Chris Robert's PC-based space simulation game Star Citizen has surpassed the $20 million crowd-funding mark, with more than 260,000 supporters backing the game being developed by the Wing Commander and Privateer developer and his team at Cloud Imperium Games. Roberts and company managed to raise the funds in less than a year through crowd-funding efforts on Kickstarter and on the game's web site. Around $10 million of that figure was raised in the last four and a half months, according to the game's developers.
Kickstarter-funded sword fighting game Clang has run out of cash and is looking - with little success - for additional funding. In an update to the Kickstarter page for the game, Neal Stephenson from Subutai Studio told backers that the $526,000 pledged by Kickstarter donors in July 2012 is all gone and raising funding from other sources has proven difficult because publishers and investors interested in the sector are "risk-averse."
Android-based home console maker Ouya announced this week that it is making important changes to the way its Free the Games Fund works after it acknowledged that the program contained "too many loopholes" that could be manipulated by those who want to take advantage of the matching funds program. The $1 million promotion had offered to match the donations made to Kickstarter games that raised at least $50,000 in exchange for six month exclusivity to the system.
Worcester, Massachusetts-based Becker College and the Massachusetts Digital Games Institute (MassDiGI) have been awarded a $1.4 million grant from the U.S. Department of Commerce’s Economic Development Administration (EDA) to help build the MassDiGI New Ventures Center (NVC). Becker College also announced that it will match the EDA grant, making a total of $2.8 million available to build the state-of-the-art facility.
The Entertaintment Software Association (ESA) issued a press release this week praising the Texas Film Commission for expanding its economic incentives to include "digital interactive media productions."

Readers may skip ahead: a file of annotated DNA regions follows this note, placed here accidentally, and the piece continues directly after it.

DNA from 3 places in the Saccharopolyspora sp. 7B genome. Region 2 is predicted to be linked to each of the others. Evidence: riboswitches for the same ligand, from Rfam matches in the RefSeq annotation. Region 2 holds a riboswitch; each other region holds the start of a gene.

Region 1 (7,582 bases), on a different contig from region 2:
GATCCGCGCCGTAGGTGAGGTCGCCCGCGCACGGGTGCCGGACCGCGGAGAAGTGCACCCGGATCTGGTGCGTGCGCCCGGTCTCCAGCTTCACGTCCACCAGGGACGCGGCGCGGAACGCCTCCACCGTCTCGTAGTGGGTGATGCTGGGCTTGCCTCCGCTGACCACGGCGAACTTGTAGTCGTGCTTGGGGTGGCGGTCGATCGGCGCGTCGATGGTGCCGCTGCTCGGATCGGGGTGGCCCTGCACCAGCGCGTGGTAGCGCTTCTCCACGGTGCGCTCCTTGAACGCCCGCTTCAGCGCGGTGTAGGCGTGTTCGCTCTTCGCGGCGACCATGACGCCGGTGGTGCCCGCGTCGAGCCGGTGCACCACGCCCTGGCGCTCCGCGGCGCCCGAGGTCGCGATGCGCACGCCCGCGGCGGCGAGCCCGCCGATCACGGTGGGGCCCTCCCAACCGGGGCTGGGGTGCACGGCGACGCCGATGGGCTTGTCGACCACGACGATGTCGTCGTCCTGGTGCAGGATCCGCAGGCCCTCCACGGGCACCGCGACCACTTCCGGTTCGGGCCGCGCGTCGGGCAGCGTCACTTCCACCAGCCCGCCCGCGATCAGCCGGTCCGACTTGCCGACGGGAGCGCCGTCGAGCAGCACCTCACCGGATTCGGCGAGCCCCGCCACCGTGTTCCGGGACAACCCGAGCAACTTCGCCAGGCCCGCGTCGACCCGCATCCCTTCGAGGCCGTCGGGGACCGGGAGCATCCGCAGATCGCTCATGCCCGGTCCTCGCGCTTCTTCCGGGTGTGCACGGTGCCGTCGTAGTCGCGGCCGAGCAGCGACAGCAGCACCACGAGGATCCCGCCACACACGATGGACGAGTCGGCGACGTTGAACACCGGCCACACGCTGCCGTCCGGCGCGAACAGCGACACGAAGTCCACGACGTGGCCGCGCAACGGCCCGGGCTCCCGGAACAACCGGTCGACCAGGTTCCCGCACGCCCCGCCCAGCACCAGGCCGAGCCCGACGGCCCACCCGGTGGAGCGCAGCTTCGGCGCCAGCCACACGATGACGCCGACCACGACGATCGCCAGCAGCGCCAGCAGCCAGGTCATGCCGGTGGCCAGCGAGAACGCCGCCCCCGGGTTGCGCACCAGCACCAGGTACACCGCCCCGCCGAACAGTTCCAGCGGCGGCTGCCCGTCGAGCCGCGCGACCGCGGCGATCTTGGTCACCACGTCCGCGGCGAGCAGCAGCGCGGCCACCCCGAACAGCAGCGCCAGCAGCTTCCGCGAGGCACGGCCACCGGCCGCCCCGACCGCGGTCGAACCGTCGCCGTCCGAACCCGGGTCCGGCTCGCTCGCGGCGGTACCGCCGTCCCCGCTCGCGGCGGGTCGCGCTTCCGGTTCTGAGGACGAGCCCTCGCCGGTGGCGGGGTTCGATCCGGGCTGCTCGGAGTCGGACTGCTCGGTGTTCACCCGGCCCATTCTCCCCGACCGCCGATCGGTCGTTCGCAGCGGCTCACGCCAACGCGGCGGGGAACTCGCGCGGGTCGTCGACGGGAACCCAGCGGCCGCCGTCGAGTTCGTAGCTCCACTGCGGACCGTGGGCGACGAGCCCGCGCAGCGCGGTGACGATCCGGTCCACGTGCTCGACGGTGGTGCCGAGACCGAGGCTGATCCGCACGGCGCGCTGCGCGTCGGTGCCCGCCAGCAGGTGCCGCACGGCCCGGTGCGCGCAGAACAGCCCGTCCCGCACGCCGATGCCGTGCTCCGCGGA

Ouya founder and CEO Julie Uhrman attempted to address the controversy surrounding its 'Free The Games' funding program in a blog post last night, but her statement has further exacerbated the situation and caused at least one developer to pull her game from the platform. Developers have criticized that platform holder for failing to address concerns related to its funding program. Uhrman's statement did little to quell that criticism, as developers took to the blog post to loudly complain about the tin-eared response.
StarCraft professional player Sean "Day9" Plott has joined a video game development studio. He has joined Artillery as its new "Head of Games," along with co-founder Eric Burkhart who will serve as "Head of Growth." Plott and Burkhart join Artillery’s lineup of developers who previously worked at such companies as Google and Facebook. The goal of the studio is to "transform the browser into a gaming console" using HTML5.
It looks like former Red Sox pitcher and 38 Studios founder Curt Schilling - along with associates of the company - could face legal problems on another front. Last week the Rhode Island Economic Development Corp. approved a request by the federal bankruptcy court trustee to use up to $150,000 in assets recovered from the company to further investigate its former officers, directors, and other parties. If this investigation turns up any further information, it could lead to additional legal actions against 38 Studios.